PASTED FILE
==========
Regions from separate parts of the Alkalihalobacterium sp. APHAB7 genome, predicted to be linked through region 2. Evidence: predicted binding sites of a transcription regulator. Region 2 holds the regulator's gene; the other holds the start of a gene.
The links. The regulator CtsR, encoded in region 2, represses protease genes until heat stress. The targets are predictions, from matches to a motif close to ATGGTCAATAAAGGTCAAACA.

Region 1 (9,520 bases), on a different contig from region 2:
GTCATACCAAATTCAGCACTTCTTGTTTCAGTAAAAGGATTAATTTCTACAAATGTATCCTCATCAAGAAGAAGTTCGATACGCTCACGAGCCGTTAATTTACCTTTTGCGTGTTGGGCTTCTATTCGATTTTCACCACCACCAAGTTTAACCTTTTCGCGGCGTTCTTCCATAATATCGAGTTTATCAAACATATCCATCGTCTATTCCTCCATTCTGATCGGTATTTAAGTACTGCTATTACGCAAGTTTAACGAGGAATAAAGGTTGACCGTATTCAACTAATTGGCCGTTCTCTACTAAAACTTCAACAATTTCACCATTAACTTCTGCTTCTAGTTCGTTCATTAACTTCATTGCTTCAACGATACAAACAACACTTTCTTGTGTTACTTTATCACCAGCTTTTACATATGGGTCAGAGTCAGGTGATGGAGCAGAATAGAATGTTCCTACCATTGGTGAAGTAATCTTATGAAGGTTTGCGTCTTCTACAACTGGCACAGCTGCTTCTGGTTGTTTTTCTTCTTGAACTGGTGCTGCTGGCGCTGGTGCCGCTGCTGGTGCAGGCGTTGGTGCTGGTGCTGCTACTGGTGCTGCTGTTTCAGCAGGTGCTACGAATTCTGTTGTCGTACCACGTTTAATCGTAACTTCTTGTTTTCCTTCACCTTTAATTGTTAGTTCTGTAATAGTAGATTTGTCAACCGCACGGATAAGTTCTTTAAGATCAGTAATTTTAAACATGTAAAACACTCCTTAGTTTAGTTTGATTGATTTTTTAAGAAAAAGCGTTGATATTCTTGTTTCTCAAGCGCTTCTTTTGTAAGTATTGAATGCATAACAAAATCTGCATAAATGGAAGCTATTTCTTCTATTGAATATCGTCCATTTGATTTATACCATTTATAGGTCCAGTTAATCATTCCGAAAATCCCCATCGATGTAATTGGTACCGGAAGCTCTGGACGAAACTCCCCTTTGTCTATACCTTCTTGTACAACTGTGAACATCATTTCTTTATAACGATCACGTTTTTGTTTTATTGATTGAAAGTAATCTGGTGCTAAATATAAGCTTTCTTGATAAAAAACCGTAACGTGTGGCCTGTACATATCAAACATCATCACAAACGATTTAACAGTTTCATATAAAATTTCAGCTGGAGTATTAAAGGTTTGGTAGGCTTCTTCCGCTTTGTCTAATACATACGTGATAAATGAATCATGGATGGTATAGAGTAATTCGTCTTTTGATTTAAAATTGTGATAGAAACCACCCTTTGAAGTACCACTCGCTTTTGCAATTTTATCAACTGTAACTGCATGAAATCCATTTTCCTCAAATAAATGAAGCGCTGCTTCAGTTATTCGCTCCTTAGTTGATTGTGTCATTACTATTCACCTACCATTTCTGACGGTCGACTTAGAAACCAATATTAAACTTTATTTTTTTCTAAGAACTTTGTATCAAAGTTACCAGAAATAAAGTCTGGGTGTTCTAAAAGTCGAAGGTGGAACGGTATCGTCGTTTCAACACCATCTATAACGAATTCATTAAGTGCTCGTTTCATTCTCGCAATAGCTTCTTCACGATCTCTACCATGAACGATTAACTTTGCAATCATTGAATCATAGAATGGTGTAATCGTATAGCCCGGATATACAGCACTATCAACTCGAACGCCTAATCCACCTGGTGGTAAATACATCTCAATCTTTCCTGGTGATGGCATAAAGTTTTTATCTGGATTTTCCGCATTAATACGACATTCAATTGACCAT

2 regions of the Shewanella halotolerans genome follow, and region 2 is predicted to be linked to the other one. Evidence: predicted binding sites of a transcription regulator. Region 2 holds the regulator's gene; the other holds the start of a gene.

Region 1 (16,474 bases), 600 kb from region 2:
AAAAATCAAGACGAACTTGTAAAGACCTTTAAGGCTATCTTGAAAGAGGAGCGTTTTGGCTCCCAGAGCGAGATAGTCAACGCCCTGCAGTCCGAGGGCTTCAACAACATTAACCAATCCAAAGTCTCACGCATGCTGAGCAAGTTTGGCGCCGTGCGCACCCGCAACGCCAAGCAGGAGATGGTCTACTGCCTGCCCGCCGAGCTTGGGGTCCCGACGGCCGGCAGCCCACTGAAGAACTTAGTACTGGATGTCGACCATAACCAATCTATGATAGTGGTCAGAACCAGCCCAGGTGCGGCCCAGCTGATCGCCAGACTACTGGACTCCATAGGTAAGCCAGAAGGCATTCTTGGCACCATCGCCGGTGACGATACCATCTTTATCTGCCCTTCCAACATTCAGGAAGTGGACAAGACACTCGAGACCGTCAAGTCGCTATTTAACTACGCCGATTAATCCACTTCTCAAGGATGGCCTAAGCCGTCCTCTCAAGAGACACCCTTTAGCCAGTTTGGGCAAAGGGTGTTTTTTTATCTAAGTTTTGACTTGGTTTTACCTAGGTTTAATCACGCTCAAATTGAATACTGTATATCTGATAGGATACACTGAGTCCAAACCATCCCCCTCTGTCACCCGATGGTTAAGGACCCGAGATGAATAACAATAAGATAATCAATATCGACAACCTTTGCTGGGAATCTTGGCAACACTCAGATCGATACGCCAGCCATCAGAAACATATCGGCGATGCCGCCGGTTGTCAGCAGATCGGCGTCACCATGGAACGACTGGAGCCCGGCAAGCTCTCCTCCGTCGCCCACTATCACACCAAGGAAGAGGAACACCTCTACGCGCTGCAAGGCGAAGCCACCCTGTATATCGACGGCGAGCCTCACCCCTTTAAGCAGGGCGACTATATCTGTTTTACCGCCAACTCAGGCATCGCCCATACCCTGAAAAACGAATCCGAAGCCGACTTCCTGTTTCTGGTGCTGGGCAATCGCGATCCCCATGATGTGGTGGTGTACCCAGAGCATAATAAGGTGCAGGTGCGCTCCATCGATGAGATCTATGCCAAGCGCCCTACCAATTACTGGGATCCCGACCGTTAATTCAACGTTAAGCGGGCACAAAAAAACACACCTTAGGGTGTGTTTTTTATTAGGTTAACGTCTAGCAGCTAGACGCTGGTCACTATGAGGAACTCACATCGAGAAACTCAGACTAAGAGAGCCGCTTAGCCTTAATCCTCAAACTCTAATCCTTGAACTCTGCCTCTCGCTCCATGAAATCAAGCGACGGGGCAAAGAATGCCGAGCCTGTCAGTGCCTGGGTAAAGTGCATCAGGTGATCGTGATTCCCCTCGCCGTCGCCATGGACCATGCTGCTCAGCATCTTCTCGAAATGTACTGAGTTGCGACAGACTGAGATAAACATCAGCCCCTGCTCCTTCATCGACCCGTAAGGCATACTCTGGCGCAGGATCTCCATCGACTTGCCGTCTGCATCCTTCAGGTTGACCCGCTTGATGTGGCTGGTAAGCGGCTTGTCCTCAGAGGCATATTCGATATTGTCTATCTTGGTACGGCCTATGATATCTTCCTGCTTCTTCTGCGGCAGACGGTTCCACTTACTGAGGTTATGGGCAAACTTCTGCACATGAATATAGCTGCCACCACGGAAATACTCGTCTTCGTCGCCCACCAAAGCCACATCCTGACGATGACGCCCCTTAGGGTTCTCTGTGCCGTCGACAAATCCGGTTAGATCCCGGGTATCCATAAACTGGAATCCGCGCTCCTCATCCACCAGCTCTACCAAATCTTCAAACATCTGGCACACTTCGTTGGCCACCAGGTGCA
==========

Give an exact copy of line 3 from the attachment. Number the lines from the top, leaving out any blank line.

Region 1 (9,520 bases), on a different contig from region 2: